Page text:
Dr Patrick H. Fleming
Research Fellow, ETH Zurich. Center for Advanced Studies in Architecture | PhD Centre for Natural Material Innovation. (2018).
Doctoral Thesis: Variations in low-grade wood modification and stress lamination (Doctoral thesis).
Patrick Fleming is an architectural engineer working across the fields of construction, architecture, and engineering. His education began in sound and vibration engineering in Canada, and he later completed his environmental design studies and doctoral research in architecture and wood construction at the University of Cambridge, UK.
Before taking up a Research Fellowship at ETH Zurich’s Center for Advanced Studies in Architecture, Fleming worked as a practising engineer for more than three years in the office of Conzett Bronzini Partner AG in Chur, Switzerland. The majority of this working time in practice was focused on historical steel and concrete construction, especially with the renovation and extension of the Kongresshaus (1937-39) and Tonhalle (1895) in Zurich.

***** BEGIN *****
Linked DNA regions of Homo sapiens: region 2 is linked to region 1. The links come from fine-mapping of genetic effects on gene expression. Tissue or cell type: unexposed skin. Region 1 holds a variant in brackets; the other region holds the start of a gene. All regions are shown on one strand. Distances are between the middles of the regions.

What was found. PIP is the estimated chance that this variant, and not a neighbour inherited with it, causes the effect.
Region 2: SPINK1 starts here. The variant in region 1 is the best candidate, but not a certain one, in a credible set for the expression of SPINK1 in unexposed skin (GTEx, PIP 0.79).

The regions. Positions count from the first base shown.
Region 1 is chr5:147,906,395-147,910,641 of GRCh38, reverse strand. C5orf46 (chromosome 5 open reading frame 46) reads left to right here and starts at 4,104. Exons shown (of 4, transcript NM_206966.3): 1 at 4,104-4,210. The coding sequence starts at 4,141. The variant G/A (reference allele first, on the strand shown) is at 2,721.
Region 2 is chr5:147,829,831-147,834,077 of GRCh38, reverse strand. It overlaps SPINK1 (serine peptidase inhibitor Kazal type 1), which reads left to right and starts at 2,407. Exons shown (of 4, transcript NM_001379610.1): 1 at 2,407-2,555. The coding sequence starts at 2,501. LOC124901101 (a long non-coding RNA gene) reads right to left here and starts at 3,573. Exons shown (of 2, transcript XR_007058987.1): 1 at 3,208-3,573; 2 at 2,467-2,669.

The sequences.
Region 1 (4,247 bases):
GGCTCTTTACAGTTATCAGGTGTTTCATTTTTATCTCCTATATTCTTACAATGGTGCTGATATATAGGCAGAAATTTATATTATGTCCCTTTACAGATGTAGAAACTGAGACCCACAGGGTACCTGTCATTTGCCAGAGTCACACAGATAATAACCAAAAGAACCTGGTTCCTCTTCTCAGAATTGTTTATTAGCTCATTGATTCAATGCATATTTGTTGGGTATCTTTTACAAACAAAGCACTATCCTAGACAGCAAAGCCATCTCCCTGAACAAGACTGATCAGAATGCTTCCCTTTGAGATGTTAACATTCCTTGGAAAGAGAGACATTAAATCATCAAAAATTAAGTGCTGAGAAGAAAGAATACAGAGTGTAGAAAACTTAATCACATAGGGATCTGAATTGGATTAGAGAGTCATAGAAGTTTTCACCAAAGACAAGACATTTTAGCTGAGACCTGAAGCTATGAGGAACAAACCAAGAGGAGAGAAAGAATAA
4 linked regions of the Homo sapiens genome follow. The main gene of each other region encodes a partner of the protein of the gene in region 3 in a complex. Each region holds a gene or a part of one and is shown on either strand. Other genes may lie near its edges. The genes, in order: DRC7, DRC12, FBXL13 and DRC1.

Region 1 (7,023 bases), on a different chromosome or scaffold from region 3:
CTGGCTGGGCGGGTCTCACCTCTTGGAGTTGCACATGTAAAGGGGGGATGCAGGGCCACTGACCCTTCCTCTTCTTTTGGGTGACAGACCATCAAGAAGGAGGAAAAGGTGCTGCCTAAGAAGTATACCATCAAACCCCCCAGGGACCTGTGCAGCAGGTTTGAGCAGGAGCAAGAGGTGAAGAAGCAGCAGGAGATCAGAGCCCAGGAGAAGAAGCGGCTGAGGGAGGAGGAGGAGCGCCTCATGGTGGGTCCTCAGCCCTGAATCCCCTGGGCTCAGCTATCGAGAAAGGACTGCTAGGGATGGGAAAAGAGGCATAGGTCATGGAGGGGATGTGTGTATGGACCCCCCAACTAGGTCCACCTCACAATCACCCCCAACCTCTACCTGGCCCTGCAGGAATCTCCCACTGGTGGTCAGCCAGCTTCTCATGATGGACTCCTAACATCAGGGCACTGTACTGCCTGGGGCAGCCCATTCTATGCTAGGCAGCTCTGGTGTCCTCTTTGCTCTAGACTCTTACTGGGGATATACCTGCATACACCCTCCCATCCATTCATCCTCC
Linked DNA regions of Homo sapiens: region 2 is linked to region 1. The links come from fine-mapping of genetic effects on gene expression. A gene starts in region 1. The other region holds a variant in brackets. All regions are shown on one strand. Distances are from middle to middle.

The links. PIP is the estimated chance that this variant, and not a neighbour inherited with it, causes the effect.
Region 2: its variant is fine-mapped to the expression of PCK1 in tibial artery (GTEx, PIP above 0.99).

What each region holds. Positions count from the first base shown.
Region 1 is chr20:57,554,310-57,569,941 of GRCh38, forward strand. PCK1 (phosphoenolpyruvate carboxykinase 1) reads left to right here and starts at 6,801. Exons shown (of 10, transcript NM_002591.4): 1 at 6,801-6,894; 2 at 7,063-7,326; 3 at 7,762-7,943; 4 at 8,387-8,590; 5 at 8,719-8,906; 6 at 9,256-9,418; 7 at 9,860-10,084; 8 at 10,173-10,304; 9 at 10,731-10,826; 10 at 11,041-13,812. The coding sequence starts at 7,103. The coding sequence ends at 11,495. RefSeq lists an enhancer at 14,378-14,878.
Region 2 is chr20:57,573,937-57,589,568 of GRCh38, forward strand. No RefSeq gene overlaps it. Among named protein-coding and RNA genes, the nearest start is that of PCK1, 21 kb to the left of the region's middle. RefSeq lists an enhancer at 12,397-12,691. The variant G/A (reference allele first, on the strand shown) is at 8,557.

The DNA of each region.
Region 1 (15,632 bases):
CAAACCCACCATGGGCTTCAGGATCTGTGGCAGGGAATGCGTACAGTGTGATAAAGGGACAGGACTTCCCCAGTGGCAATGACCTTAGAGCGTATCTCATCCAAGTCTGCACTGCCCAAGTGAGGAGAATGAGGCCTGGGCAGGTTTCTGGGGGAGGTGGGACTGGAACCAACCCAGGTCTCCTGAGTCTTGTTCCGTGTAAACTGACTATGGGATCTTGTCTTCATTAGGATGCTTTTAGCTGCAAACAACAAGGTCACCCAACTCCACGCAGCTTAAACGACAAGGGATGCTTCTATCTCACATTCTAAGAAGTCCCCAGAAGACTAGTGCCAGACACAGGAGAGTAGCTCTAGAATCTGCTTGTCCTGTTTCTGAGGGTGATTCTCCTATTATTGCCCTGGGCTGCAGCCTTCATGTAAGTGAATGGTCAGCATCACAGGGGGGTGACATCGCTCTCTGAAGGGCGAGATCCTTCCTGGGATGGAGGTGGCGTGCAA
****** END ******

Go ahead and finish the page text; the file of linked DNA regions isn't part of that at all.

Fleming’s research at ETH Zurich has so far addressed a range of historical construction techniques and materials from twentieth-century architecture, taking the Zurich Kongresshaus and Freibad Allenmoos (1939) as case studies in the first instance. For example, research documenting the extensive and varied use of Rohrzellendecken construction for the ceilings and floors of the Kongresshaus was presented and well received at the 2019 Annual Conference of the UK Construction History Society. This type of rather primitive formwork is composed of prefabricated hollow bodies or cellular tubes (Rohrzellen). The tubes are made of basic wooden frames that are wrapped in a thin matting of woven reeds or canes, and finally fastened with steel wires. Further work based on archival studies and Fleming’s on-site (physical) sampling of the concrete, steel, and timber foundations of the Kongresshaus has also been accepted for the upcoming 16th International Docomomo Conference - Inheritable Resilience: Sharing Values of Global Modernities, occurring later in 2020. Detailed on-site documentation and 3D laser scanning of the mushroom columns and ceilings in both the Kongresshaus and Freibad Allenmoos have also been completed, leading to accurate point-cloud models, plans, and sections of the buildings.